22 July 2011

RCTs: Failing Economics for 100 Years?

Economist Steve Ziliak writes in to Mark Thoma in regards to the growing use of RCTs by economists. In his letter, he argues that they were rejected a century ago and are not a valid tool. He also includes the abstract of a paper he has written in response to 2009 paper by Steve Levitt and John List on RCTs.
In an article titled "Field Experiments in Economics: The Past, the Present, and the Future," Levitt and List (2009) make three important claims about the history, philosophy, and future of field experiments in economics. They claim that field experiments in economics began in the 1920s and 1930s, in agricultural work by Neyman and Fisher. Second, they claim that artificial randomization is the sine qua non of good experimental design; they claim that randomization is the only valid justification for use of Student‘s test of significance. Finally, they claim that the theory of the firm will be advanced by economists doing randomized controlled trials (RCTs) for private sector firms. Several areas of economics, for example the development economics of Banerjee and Duflo, have been influenced by the article, despite the absence of historical and methodological review. This comment seeks to fill that gap in the literature. Student has, it is found, priority over Fisher and Neyman; he compared balanced and random designs in the field—on crops from barley to timber—from 1905 to 1937. The power and efficiency of balanced over random designs - discovered by Student and confirmed by Pearson, Neyman, Jeffreys, and others adopting a decision-theoretic and/or Bayesian approach - is not mentioned by Levitt and List. Neglect of Student is especially regrettable, for he showed in his job as Head Brewer of Guinness that artificial randomization is neither necessary nor sufficient for improving efficiency, identifying causal relationships, or discovering economically significant differences. One way forward is to take a step backwards, from Fisher to Student.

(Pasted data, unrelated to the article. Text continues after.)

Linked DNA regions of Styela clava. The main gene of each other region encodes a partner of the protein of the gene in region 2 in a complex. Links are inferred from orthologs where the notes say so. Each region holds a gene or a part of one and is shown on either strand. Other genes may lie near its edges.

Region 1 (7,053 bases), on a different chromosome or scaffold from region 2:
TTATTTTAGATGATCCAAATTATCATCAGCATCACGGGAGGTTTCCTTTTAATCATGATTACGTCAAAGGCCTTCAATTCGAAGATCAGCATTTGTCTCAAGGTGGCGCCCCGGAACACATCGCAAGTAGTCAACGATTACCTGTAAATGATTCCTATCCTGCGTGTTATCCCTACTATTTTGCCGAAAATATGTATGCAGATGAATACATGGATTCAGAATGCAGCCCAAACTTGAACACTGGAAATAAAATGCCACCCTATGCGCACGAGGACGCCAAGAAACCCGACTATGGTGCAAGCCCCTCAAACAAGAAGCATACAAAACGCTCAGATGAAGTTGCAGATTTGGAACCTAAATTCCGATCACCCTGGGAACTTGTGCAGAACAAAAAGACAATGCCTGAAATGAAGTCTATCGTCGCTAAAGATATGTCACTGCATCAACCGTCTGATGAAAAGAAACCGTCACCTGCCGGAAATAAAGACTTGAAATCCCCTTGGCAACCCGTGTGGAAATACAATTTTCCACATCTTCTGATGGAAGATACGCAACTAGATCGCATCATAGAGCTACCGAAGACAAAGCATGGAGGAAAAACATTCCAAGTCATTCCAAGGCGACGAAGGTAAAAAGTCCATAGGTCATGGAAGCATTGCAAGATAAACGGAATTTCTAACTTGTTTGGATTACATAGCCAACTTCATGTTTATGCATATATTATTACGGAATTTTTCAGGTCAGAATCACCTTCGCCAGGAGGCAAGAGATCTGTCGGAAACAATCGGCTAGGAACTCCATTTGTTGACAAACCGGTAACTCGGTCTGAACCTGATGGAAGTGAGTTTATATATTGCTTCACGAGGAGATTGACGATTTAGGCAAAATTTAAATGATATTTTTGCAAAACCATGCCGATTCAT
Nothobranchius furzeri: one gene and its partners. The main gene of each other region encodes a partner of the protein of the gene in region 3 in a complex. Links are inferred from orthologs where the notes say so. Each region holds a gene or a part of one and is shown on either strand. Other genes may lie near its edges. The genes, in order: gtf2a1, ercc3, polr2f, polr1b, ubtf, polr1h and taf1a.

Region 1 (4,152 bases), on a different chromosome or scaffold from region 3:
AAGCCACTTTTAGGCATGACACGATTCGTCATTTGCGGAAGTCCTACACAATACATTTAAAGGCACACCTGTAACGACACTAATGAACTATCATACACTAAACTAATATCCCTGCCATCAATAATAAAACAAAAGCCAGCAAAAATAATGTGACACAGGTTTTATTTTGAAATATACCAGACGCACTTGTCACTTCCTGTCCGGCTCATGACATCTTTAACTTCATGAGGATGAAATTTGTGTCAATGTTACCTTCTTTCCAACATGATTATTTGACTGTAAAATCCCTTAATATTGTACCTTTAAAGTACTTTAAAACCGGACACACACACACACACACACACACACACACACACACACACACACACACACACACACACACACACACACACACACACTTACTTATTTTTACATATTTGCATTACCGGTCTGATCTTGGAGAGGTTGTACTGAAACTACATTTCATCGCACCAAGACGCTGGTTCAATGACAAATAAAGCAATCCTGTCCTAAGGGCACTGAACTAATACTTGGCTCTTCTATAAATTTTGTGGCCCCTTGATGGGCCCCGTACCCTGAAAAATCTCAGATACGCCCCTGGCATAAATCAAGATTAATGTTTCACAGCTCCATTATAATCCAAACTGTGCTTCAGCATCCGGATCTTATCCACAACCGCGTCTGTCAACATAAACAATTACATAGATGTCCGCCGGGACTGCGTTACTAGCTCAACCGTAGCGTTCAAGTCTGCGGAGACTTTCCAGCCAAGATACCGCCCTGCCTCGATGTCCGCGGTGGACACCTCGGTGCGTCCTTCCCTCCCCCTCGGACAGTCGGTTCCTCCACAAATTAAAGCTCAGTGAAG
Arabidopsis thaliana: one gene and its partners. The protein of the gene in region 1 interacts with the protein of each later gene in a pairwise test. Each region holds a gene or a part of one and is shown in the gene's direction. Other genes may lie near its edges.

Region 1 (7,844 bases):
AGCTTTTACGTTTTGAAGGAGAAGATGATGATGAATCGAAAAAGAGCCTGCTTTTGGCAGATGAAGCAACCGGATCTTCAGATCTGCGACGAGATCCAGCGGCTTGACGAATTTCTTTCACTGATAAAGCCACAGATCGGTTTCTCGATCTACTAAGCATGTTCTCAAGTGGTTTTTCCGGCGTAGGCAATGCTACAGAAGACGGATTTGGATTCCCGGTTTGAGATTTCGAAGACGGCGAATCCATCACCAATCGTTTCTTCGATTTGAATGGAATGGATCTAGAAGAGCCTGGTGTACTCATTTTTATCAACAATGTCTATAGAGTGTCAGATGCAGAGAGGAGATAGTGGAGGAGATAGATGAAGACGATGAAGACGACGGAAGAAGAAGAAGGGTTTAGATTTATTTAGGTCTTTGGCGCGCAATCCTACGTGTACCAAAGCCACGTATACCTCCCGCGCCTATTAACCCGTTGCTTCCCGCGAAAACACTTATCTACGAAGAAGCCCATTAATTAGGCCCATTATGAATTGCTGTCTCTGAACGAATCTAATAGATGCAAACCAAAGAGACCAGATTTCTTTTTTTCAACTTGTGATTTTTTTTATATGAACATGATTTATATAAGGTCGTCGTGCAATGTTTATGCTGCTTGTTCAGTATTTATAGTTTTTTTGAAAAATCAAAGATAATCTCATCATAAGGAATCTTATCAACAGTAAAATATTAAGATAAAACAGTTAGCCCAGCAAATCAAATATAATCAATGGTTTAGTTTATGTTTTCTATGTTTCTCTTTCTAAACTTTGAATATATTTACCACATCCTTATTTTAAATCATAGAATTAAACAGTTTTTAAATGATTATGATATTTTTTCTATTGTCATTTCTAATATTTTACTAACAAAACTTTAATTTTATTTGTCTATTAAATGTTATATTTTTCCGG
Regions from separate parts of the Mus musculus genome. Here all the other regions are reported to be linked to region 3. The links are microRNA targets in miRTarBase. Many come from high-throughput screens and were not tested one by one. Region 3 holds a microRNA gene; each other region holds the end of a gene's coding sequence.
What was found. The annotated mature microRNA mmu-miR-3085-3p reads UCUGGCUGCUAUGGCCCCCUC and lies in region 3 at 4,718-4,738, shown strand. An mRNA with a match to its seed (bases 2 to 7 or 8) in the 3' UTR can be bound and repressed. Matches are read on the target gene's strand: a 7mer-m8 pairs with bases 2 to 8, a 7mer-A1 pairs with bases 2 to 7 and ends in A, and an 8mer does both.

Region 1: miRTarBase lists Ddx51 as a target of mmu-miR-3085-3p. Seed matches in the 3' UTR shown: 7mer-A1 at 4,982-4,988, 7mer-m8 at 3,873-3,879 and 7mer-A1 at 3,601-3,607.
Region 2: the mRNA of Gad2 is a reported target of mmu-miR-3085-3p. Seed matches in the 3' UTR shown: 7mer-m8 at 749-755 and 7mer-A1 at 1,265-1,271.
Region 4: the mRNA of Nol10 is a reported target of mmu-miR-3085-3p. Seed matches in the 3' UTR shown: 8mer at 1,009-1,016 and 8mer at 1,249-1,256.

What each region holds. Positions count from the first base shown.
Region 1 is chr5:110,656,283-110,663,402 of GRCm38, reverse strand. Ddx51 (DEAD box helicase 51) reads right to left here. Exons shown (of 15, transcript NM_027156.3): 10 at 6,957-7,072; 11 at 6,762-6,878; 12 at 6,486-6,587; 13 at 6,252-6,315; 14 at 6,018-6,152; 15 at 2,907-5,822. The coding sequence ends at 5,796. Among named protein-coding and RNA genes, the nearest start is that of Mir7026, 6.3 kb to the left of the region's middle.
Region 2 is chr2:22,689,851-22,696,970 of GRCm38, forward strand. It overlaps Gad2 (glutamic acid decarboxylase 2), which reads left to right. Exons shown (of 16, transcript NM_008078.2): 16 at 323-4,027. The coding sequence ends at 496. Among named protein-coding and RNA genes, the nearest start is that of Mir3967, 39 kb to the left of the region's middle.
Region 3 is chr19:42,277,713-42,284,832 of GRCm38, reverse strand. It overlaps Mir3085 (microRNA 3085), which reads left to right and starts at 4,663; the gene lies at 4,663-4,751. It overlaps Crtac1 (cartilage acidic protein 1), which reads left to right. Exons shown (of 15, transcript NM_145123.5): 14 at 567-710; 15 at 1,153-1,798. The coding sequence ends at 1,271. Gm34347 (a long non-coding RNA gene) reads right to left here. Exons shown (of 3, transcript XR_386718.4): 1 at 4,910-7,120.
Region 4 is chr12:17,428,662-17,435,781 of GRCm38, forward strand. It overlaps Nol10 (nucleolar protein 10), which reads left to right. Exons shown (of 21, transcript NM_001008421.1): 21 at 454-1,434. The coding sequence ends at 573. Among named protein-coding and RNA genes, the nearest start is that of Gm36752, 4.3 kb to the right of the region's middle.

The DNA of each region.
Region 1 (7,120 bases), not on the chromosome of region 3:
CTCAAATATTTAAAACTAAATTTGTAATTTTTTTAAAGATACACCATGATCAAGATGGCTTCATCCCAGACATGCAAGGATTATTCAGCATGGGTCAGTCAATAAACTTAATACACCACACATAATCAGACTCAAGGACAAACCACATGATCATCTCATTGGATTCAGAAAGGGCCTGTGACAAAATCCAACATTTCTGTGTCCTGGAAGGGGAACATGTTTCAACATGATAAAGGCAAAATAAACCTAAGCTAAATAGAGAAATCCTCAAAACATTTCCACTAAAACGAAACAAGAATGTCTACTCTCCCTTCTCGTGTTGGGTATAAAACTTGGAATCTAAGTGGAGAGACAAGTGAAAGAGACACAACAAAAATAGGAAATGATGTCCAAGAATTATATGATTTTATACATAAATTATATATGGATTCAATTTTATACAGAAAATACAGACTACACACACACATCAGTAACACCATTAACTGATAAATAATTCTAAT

Hopefully some of the randomista's will jump into the discussion to share their thoughts. I am not familiar with either paper and will abstain from in-depth commentary at this point. What I find curious is the fact that the rejection of a method 100 years ago appears to be sufficient to say that it is not appropriate now. I will need far more evidence than that to prove that RCTs are not accurate.

Anyone have thoughts?

Read Ziliak's paper here and List/Levitt's here.  Also, see Ziliak's full letter to Thoma here.